I could remember vividly one Sunday afternoon when one of the masqurades was passing by, I quietly left my mother who was cooking and within some minutes I went out of the compound without the knowledge of my mother, and there was I following another Oroko masquerade- a popular, rag-wearing egungun, with an unusually large crowd following him. People always ascribe this multitude to the powerful charms that he possess, and probably the egungun might have charmed me also because I had not followed him for more than a kilometer when a coming truck who apparently was trying to avoid the crowd ran into a muddy house and in the process pulled down a muddy slab on me. However some elders who had witnessed this incident quickly ran to me, thus pulling me out from the pile of rubble after they had removed the fallen roof.
The elders asked for the whereabouts of my parents, luckily for me I had a slight dislocation within my shoulder and some bruises, some of them volunteered to take me home, and when my father heard the whole story he beat the hell out of me with his koboko - an Hausa-Fulani made horse-whip. I wondered what would have happened if I had died in the process, it was the mercy of God that saved me, because I now realize the futility of all these idolatry.
However, the idea of living in extended family units also has its attendant benefits. We were highly disciplined since we are always surrounded by experienced elders who have seen both the ups and the downs of life. This family system places a high moral value on honesty, hard work and respect for elders. When night falls, some of our elders would gather us together and it would be time for stories and moonlight tales. During the day, if we are not at our different schools, we are either on the streets hawking one or two things for our mums or we are at a nearby river swimming or fishing. All these activities underscore the importance of communal living as a way of life of the Yorubas.
My dad was very instrumental to my mastery of the Yoruba language. He would always sit me down to teach me the meaning of several Yoruba proverbs, poems and songs, and he was well versed in the history of my hometown. Our mother tongue was the choice language throughout the period I was under his direct tutelage. On Sundays, all his children must be dressed in Yoruba traditional costumes which we find very embarrassing sometimes because a lot of our contemporaries would be dressed in foreign costumes. I did not appreciate his foresight and wisdom concerning this issue until the latter part of my life when I was facing a major crisis and I discovered after a thorough search that my mother tongue is a great asset that I can turn into wealth.

My days as a Student-cum-Apprentice

My father was giving me some level of attention academically but when he realized that I am of sharp intellect, he withdrew a little bit from me. My dad had to resign his job as a manager when he found out that he was only trading his freedom and time for money that could hardly feed him and his family. Having acquired some level of experience in drug sales and dispensing he opened a medicine store, life became more meaningful for us with the income from the store.
I finished my primary education in 1977 with a very good grade. The first challenge that I faced was the need for me to secure an admission to a secondary school. I sat for the common entrance examination into secondary schools, I thought I was going to be admitted but I never knew what went wrong I was not selected. I sat also for the entrance examination into modern school-a form of middle school, I was not chosen. My dad felt may be it was not the will of God for me to go to school. He opined that if I could be denied admission even with my sharp intellect one may infer that I would make a living from learning a trade.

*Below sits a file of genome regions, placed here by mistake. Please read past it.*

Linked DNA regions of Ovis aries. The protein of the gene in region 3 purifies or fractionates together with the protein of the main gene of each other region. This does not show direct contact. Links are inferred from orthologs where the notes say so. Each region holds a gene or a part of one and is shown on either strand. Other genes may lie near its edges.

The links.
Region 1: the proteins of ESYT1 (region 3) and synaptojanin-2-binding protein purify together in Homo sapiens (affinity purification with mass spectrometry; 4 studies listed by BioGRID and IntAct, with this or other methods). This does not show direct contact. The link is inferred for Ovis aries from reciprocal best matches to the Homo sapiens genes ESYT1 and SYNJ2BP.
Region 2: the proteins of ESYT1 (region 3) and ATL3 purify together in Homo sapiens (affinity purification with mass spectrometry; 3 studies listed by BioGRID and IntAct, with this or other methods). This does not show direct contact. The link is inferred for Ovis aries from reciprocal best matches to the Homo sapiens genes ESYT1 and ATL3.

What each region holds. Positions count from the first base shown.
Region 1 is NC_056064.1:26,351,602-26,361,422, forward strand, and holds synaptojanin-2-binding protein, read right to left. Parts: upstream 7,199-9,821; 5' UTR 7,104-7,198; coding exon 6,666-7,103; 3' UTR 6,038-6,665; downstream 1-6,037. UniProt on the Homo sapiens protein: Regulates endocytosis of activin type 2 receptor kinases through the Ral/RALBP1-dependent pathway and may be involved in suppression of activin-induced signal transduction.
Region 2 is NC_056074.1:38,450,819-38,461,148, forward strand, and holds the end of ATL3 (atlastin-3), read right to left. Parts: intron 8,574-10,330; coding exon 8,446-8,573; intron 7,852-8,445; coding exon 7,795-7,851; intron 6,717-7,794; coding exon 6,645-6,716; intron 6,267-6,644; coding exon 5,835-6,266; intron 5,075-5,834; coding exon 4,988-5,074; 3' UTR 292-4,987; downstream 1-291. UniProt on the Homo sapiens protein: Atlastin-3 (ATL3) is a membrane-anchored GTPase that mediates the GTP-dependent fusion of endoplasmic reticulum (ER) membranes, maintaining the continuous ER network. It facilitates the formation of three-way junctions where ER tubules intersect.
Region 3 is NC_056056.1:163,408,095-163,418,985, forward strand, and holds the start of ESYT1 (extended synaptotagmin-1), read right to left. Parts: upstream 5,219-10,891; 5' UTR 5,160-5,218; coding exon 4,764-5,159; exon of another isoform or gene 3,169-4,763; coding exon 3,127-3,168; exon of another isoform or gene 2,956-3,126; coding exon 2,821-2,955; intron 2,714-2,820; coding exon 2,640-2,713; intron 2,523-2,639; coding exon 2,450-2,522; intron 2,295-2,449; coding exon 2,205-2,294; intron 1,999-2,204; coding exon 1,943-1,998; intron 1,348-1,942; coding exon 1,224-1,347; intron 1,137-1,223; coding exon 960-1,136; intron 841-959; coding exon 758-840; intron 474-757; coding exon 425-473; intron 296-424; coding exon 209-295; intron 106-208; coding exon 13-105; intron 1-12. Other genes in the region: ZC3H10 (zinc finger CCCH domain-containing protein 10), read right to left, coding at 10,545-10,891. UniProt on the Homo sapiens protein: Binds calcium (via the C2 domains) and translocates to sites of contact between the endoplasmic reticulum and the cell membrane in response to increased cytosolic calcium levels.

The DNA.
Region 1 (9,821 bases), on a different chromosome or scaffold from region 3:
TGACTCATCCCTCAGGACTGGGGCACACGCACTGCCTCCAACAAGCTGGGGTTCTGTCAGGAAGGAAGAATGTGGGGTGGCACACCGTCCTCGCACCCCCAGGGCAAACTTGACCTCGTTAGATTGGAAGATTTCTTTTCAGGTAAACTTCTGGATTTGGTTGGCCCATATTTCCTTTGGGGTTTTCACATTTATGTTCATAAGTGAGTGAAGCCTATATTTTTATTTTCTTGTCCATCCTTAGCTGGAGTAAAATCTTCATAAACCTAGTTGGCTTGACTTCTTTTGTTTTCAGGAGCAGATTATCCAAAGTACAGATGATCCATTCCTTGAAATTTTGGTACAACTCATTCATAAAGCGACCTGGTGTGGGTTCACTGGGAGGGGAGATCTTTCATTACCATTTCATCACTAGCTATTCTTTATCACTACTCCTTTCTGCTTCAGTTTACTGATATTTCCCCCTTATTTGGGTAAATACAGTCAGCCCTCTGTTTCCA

Because I had a natural flair for making electrical connections using lose copper wires right from childhood, I was signed up for apprenticeship with an electrical/electronics technician for a period of 3 years. Being an apprentice at a tender age of 11 years entails paying a price, you must be a good follower, you must respect your seniors, when a senior issue a command, you must obey without asking questions. My first week at the workshop was quite eventful, I was taught the various colour codes used in evaluating the resistance of different resistors. However the following week I was welcomed to the kingdom of electricity in an unusual manner. One of my seniors called me to go and get him a screw-driver from the drawer of our workshop table, which they had wired with live current. I rushed to the place to retrieve the instrument like an obedient lamb; it was thereafter that I experienced an electric shock. I moved back a little, looked around but the faces of the seniors did not suggest that something was amiss. One of them yelled at me saying, “Are you blind or can’t you see the tool?” I tried again but when the whole scene repeated itself, I cried out only for me to see my seniors laughing hysterically. This made me feel like abandoning the training.
Sometimes I get caned for daring to challenge my seniors whenever I feel I am being cheated. There was a day I reported the various forms of abuse I was being subjected to my dad, he showed me various scars on his body. These he said he got from his master while he was learning carpentry, he simply told me to endure the pains of learning
About 2 months into my apprenticeship, news filtered into the ears of my father that some group of people has petitioned the ministry of education over the ways and manner in which the entrance examination into the then modern schools was conducted. A review of the entire admission process was ordered, less than a month after my letter of admission came. The big question before me was whether I should abandon my apprenticeship in order to resume schooling, I chose to go to school solely but my father will not hear this as he unilaterally decided that I should combine schooling with the apprenticeship.
I had no choice but to cope, I will go to school on week days and by 5.00PM of each day I must report at the electronic workshop. On Saturdays I have to resume fully, and because I am naturally gifted I was coping quite well with this arrangement. This apprenticeship gave me an edge over other students.